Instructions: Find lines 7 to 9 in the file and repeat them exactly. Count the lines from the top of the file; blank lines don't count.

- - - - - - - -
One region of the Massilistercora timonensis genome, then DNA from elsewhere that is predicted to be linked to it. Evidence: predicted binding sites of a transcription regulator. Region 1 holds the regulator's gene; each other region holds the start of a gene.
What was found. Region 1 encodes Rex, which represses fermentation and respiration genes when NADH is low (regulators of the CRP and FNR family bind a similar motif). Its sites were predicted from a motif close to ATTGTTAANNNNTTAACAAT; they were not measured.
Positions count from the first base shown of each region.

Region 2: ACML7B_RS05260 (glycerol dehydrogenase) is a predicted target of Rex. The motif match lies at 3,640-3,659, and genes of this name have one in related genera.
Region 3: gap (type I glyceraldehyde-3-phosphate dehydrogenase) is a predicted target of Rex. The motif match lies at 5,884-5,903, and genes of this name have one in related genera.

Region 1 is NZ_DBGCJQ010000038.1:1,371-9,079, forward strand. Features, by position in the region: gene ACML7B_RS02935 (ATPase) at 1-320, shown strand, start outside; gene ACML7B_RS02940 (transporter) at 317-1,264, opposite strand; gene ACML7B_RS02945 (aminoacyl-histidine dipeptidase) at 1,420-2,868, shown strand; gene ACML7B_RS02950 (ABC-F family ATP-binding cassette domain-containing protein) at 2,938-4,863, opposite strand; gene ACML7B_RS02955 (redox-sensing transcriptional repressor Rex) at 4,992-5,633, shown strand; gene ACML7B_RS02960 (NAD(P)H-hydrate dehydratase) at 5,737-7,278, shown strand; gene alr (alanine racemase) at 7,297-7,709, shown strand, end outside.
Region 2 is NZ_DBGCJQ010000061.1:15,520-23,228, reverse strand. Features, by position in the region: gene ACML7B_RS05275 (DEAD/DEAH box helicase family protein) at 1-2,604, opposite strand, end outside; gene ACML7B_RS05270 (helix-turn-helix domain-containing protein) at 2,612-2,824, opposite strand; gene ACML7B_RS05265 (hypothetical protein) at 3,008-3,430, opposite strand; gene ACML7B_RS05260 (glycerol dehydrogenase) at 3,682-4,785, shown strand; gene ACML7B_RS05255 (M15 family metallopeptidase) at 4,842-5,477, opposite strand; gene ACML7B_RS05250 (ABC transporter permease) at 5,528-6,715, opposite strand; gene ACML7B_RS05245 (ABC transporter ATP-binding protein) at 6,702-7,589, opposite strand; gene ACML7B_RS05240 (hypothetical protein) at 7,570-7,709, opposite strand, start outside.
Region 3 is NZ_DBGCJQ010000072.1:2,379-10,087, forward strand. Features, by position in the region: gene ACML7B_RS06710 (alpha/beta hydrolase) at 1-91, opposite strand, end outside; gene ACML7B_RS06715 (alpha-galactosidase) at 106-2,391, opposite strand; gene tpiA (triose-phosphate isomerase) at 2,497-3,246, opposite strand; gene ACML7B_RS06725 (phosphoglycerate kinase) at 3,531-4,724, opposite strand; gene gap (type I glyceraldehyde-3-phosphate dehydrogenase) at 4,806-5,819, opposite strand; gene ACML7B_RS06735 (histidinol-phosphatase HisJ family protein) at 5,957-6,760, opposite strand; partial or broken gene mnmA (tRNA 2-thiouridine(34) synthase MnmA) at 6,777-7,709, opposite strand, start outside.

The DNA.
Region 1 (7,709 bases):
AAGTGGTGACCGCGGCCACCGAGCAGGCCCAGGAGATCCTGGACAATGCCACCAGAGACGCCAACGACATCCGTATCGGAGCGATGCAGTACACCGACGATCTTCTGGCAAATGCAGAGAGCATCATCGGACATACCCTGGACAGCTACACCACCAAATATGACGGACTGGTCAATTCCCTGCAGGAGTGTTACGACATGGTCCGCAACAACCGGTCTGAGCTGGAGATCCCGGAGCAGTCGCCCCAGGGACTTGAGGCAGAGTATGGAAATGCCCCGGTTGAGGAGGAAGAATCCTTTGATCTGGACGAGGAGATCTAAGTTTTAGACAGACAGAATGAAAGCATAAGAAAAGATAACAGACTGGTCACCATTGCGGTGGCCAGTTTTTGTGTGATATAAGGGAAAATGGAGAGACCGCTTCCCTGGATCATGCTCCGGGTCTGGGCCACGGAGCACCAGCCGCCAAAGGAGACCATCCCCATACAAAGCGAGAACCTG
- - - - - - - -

Region 2 is NZ_DBGCJQ010000061.1:15,520-23,228, reverse strand. Features, by position in the region: gene ACML7B_RS05275 (DEAD/DEAH box helicase family protein) at 1-2,604, opposite strand, end outside; gene ACML7B_RS05270 (helix-turn-helix domain-containing protein) at 2,612-2,824, opposite strand; gene ACML7B_RS05265 (hypothetical protein) at 3,008-3,430, opposite strand; gene ACML7B_RS05260 (glycerol dehydrogenase) at 3,682-4,785, shown strand; gene ACML7B_RS05255 (M15 family metallopeptidase) at 4,842-5,477, opposite strand; gene ACML7B_RS05250 (ABC transporter permease) at 5,528-6,715, opposite strand; gene ACML7B_RS05245 (ABC transporter ATP-binding protein) at 6,702-7,589, opposite strand; gene ACML7B_RS05240 (hypothetical protein) at 7,570-7,709, opposite strand, start outside.
Region 3 is NZ_DBGCJQ010000072.1:2,379-10,087, forward strand. Features, by position in the region: gene ACML7B_RS06710 (alpha/beta hydrolase) at 1-91, opposite strand, end outside; gene ACML7B_RS06715 (alpha-galactosidase) at 106-2,391, opposite strand; gene tpiA (triose-phosphate isomerase) at 2,497-3,246, opposite strand; gene ACML7B_RS06725 (phosphoglycerate kinase) at 3,531-4,724, opposite strand; gene gap (type I glyceraldehyde-3-phosphate dehydrogenase) at 4,806-5,819, opposite strand; gene ACML7B_RS06735 (histidinol-phosphatase HisJ family protein) at 5,957-6,760, opposite strand; partial or broken gene mnmA (tRNA 2-thiouridine(34) synthase MnmA) at 6,777-7,709, opposite strand, start outside.

The DNA.